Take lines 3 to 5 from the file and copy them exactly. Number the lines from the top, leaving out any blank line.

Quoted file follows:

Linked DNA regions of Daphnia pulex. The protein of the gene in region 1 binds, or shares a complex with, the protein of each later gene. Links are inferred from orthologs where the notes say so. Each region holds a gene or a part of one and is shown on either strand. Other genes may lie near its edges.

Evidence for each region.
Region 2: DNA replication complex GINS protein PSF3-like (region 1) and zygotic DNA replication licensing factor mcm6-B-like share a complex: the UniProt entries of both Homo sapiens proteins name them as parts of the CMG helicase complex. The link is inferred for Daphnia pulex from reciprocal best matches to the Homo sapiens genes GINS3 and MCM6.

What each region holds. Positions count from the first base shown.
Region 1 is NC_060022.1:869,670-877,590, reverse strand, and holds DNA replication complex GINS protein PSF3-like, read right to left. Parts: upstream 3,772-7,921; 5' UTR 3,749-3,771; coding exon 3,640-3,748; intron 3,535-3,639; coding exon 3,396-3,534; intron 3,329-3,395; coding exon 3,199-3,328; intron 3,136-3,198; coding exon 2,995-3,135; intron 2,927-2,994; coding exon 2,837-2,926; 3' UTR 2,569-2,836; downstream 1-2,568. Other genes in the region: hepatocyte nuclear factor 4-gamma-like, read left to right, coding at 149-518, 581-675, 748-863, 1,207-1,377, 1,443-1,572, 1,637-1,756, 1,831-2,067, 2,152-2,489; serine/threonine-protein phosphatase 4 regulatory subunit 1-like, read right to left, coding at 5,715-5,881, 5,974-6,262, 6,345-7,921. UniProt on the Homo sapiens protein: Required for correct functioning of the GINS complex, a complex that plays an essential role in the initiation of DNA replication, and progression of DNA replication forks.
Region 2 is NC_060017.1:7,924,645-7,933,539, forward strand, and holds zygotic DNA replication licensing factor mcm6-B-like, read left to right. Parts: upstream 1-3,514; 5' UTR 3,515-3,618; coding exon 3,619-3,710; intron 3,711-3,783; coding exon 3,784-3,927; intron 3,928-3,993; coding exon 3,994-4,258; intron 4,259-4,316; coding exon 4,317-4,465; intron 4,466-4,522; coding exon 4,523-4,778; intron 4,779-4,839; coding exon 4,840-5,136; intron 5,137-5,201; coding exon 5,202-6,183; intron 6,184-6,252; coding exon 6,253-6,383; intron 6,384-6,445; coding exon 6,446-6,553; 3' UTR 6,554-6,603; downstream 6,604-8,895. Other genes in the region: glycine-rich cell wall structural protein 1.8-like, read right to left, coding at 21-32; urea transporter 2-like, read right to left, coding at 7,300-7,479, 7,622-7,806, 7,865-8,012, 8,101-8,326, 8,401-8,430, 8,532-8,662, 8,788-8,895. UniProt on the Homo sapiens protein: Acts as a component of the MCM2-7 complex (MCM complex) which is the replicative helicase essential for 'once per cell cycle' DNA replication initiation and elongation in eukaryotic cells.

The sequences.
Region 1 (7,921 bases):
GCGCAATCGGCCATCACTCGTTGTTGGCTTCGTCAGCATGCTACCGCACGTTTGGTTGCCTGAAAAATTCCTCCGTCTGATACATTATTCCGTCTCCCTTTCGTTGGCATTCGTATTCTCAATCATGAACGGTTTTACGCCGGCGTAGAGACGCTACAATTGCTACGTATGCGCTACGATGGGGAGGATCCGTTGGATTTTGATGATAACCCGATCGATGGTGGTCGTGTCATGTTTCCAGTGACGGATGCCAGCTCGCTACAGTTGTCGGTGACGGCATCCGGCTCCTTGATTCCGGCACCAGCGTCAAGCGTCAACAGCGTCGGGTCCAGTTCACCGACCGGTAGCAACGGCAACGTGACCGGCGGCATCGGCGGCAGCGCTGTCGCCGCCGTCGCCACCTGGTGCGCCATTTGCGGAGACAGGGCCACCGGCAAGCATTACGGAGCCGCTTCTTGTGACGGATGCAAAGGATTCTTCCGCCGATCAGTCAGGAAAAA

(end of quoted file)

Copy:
Region 2: DNA replication complex GINS protein PSF3-like (region 1) and zygotic DNA replication licensing factor mcm6-B-like share a complex: the UniProt entries of both Homo sapiens proteins name them as parts of the CMG helicase complex. The link is inferred for Daphnia pulex from reciprocal best matches to the Homo sapiens genes GINS3 and MCM6.

What each region holds. Positions count from the first base shown.
Region 1 is NC_060022.1:869,670-877,590, reverse strand, and holds DNA replication complex GINS protein PSF3-like, read right to left. Parts: upstream 3,772-7,921; 5' UTR 3,749-3,771; coding exon 3,640-3,748; intron 3,535-3,639; coding exon 3,396-3,534; intron 3,329-3,395; coding exon 3,199-3,328; intron 3,136-3,198; coding exon 2,995-3,135; intron 2,927-2,994; coding exon 2,837-2,926; 3' UTR 2,569-2,836; downstream 1-2,568. Other genes in the region: hepatocyte nuclear factor 4-gamma-like, read left to right, coding at 149-518, 581-675, 748-863, 1,207-1,377, 1,443-1,572, 1,637-1,756, 1,831-2,067, 2,152-2,489; serine/threonine-protein phosphatase 4 regulatory subunit 1-like, read right to left, coding at 5,715-5,881, 5,974-6,262, 6,345-7,921. UniProt on the Homo sapiens protein: Required for correct functioning of the GINS complex, a complex that plays an essential role in the initiation of DNA replication, and progression of DNA replication forks.